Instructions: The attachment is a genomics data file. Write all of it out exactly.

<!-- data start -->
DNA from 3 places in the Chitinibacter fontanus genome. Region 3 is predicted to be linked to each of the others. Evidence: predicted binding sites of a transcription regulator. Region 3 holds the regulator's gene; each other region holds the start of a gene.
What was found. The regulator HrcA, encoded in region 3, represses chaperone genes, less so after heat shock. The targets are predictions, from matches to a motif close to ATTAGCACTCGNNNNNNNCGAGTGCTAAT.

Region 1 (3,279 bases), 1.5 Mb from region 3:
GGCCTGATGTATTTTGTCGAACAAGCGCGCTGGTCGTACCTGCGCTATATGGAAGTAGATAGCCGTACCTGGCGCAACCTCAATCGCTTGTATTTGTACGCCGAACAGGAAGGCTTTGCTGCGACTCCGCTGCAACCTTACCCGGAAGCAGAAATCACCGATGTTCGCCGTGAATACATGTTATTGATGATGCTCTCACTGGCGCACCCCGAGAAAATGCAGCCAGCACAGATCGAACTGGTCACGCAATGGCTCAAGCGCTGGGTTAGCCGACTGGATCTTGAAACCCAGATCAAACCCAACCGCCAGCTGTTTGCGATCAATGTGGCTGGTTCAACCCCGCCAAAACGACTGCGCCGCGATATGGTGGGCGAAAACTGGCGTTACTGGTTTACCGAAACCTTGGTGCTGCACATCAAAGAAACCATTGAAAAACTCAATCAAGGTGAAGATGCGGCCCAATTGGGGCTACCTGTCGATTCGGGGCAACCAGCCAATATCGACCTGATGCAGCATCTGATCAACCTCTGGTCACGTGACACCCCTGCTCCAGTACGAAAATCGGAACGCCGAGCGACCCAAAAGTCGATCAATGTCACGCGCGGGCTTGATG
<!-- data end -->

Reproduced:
DNA from 3 places in the Chitinibacter fontanus genome. Region 3 is predicted to be linked to each of the others. Evidence: predicted binding sites of a transcription regulator. Region 3 holds the regulator's gene; each other region holds the start of a gene.
What was found. The regulator HrcA, encoded in region 3, represses chaperone genes, less so after heat shock. The targets are predictions, from matches to a motif close to ATTAGCACTCGNNNNNNNCGAGTGCTAAT.

Region 1 (3,279 bases), 1.5 Mb from region 3:
GGCCTGATGTATTTTGTCGAACAAGCGCGCTGGTCGTACCTGCGCTATATGGAAGTAGATAGCCGTACCTGGCGCAACCTCAATCGCTTGTATTTGTACGCCGAACAGGAAGGCTTTGCTGCGACTCCGCTGCAACCTTACCCGGAAGCAGAAATCACCGATGTTCGCCGTGAATACATGTTATTGATGATGCTCTCACTGGCGCACCCCGAGAAAATGCAGCCAGCACAGATCGAACTGGTCACGCAATGGCTCAAGCGCTGGGTTAGCCGACTGGATCTTGAAACCCAGATCAAACCCAACCGCCAGCTGTTTGCGATCAATGTGGCTGGTTCAACCCCGCCAAAACGACTGCGCCGCGATATGGTGGGCGAAAACTGGCGTTACTGGTTTACCGAAACCTTGGTGCTGCACATCAAAGAAACCATTGAAAAACTCAATCAAGGTGAAGATGCGGCCCAATTGGGGCTACCTGTCGATTCGGGGCAACCAGCCAATATCGACCTGATGCAGCATCTGATCAACCTCTGGTCACGTGACACCCCTGCTCCAGTACGAAAATCGGAACGCCGAGCGACCCAAAAGTCGATCAATGTCACGCGCGGGCTTGATG